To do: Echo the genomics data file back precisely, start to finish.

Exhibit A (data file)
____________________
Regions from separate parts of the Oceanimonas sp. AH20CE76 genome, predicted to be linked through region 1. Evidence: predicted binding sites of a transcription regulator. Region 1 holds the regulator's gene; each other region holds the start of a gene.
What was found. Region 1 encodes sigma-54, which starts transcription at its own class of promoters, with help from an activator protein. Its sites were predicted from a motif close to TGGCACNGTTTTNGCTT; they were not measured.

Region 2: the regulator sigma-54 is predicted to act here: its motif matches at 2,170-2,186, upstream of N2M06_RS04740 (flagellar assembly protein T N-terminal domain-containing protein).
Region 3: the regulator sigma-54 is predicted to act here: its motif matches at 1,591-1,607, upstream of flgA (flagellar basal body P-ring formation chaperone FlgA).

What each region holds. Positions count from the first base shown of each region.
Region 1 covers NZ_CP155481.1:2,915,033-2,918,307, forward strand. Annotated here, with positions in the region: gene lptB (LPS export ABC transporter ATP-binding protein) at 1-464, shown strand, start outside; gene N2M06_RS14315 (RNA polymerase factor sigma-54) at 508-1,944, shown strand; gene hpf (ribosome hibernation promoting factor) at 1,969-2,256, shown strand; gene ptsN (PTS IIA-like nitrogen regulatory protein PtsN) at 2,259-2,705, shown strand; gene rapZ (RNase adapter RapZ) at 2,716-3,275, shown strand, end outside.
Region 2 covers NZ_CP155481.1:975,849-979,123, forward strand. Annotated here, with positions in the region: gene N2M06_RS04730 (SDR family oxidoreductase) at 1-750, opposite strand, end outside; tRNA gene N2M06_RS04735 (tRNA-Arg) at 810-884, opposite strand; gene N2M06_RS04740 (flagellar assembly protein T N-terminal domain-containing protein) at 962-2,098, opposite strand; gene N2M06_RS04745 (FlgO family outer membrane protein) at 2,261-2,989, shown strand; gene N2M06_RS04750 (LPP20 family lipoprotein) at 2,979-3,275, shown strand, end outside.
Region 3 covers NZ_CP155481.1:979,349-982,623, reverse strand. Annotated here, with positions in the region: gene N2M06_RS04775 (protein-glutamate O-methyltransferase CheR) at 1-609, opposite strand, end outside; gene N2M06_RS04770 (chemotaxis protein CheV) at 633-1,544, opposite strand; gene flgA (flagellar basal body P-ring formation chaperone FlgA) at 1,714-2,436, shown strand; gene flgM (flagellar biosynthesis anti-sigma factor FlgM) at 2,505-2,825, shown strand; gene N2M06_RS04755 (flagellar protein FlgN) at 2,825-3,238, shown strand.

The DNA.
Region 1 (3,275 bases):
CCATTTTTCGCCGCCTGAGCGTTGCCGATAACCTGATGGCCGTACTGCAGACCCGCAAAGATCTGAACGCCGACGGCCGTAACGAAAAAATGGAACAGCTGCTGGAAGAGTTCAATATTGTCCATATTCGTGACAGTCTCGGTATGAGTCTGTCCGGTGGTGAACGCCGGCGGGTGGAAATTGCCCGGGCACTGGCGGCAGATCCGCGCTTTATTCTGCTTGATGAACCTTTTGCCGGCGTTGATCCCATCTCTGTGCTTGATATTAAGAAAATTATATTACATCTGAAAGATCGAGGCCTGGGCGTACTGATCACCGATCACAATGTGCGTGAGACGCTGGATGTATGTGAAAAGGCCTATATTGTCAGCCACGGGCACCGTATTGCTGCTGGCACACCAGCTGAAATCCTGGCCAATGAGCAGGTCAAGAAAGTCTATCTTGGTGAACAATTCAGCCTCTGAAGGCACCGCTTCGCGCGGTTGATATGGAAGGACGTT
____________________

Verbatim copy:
Regions from separate parts of the Oceanimonas sp. AH20CE76 genome, predicted to be linked through region 1. Evidence: predicted binding sites of a transcription regulator. Region 1 holds the regulator's gene; each other region holds the start of a gene.
What was found. Region 1 encodes sigma-54, which starts transcription at its own class of promoters, with help from an activator protein. Its sites were predicted from a motif close to TGGCACNGTTTTNGCTT; they were not measured.

Region 2: the regulator sigma-54 is predicted to act here: its motif matches at 2,170-2,186, upstream of N2M06_RS04740 (flagellar assembly protein T N-terminal domain-containing protein).
Region 3: the regulator sigma-54 is predicted to act here: its motif matches at 1,591-1,607, upstream of flgA (flagellar basal body P-ring formation chaperone FlgA).

What each region holds. Positions count from the first base shown of each region.
Region 1 covers NZ_CP155481.1:2,915,033-2,918,307, forward strand. Annotated here, with positions in the region: gene lptB (LPS export ABC transporter ATP-binding protein) at 1-464, shown strand, start outside; gene N2M06_RS14315 (RNA polymerase factor sigma-54) at 508-1,944, shown strand; gene hpf (ribosome hibernation promoting factor) at 1,969-2,256, shown strand; gene ptsN (PTS IIA-like nitrogen regulatory protein PtsN) at 2,259-2,705, shown strand; gene rapZ (RNase adapter RapZ) at 2,716-3,275, shown strand, end outside.
Region 2 covers NZ_CP155481.1:975,849-979,123, forward strand. Annotated here, with positions in the region: gene N2M06_RS04730 (SDR family oxidoreductase) at 1-750, opposite strand, end outside; tRNA gene N2M06_RS04735 (tRNA-Arg) at 810-884, opposite strand; gene N2M06_RS04740 (flagellar assembly protein T N-terminal domain-containing protein) at 962-2,098, opposite strand; gene N2M06_RS04745 (FlgO family outer membrane protein) at 2,261-2,989, shown strand; gene N2M06_RS04750 (LPP20 family lipoprotein) at 2,979-3,275, shown strand, end outside.
Region 3 covers NZ_CP155481.1:979,349-982,623, reverse strand. Annotated here, with positions in the region: gene N2M06_RS04775 (protein-glutamate O-methyltransferase CheR) at 1-609, opposite strand, end outside; gene N2M06_RS04770 (chemotaxis protein CheV) at 633-1,544, opposite strand; gene flgA (flagellar basal body P-ring formation chaperone FlgA) at 1,714-2,436, shown strand; gene flgM (flagellar biosynthesis anti-sigma factor FlgM) at 2,505-2,825, shown strand; gene N2M06_RS04755 (flagellar protein FlgN) at 2,825-3,238, shown strand.

The DNA.
Region 1 (3,275 bases):
CCATTTTTCGCCGCCTGAGCGTTGCCGATAACCTGATGGCCGTACTGCAGACCCGCAAAGATCTGAACGCCGACGGCCGTAACGAAAAAATGGAACAGCTGCTGGAAGAGTTCAATATTGTCCATATTCGTGACAGTCTCGGTATGAGTCTGTCCGGTGGTGAACGCCGGCGGGTGGAAATTGCCCGGGCACTGGCGGCAGATCCGCGCTTTATTCTGCTTGATGAACCTTTTGCCGGCGTTGATCCCATCTCTGTGCTTGATATTAAGAAAATTATATTACATCTGAAAGATCGAGGCCTGGGCGTACTGATCACCGATCACAATGTGCGTGAGACGCTGGATGTATGTGAAAAGGCCTATATTGTCAGCCACGGGCACCGTATTGCTGCTGGCACACCAGCTGAAATCCTGGCCAATGAGCAGGTCAAGAAAGTCTATCTTGGTGAACAATTCAGCCTCTGAAGGCACCGCTTCGCGCGGTTGATATGGAAGGACGTT